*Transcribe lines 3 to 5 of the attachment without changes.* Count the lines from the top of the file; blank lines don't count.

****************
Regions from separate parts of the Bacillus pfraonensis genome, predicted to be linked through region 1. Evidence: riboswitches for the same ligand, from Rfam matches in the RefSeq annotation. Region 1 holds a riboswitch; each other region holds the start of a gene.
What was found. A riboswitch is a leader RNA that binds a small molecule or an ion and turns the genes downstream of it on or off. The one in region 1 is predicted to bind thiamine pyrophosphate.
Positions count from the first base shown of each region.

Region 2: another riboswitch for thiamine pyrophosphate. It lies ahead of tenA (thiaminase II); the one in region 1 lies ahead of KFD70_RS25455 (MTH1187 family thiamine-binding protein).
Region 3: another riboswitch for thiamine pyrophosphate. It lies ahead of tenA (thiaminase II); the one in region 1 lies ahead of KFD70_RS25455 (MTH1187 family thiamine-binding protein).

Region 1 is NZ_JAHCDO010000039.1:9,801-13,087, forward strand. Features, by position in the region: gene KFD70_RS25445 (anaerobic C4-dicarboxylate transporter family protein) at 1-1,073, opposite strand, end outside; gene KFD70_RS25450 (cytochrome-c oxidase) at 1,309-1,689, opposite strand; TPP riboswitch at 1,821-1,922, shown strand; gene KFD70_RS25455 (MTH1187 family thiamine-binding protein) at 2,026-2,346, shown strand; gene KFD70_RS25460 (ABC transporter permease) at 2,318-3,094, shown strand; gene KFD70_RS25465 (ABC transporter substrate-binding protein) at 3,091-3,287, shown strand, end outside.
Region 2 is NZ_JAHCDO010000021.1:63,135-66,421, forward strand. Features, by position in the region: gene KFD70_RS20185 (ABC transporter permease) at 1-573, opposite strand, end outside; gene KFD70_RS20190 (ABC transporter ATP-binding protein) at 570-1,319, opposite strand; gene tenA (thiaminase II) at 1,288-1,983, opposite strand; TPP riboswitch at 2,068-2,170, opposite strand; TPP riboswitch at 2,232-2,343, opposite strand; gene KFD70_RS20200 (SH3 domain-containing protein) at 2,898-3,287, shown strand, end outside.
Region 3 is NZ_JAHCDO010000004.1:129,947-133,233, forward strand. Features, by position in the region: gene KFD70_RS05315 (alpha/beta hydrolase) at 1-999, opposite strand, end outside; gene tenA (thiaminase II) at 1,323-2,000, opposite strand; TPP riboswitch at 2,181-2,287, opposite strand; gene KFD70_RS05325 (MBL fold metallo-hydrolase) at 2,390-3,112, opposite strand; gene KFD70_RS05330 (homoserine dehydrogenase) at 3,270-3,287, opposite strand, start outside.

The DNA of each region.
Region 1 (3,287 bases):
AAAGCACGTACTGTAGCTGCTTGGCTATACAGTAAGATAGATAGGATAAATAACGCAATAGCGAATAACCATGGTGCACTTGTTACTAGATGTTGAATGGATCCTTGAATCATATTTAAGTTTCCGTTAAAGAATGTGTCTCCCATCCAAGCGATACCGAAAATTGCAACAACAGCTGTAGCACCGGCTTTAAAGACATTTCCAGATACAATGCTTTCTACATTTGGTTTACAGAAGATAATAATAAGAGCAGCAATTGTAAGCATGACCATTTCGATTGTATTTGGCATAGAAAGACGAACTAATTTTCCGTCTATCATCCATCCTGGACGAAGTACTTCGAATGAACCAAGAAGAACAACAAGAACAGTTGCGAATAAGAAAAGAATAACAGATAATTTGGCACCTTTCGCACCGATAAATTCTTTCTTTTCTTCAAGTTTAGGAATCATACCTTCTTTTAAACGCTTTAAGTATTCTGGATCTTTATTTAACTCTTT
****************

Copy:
Positions count from the first base shown of each region.

Region 2: another riboswitch for thiamine pyrophosphate. It lies ahead of tenA (thiaminase II); the one in region 1 lies ahead of KFD70_RS25455 (MTH1187 family thiamine-binding protein).
Region 3: another riboswitch for thiamine pyrophosphate. It lies ahead of tenA (thiaminase II); the one in region 1 lies ahead of KFD70_RS25455 (MTH1187 family thiamine-binding protein).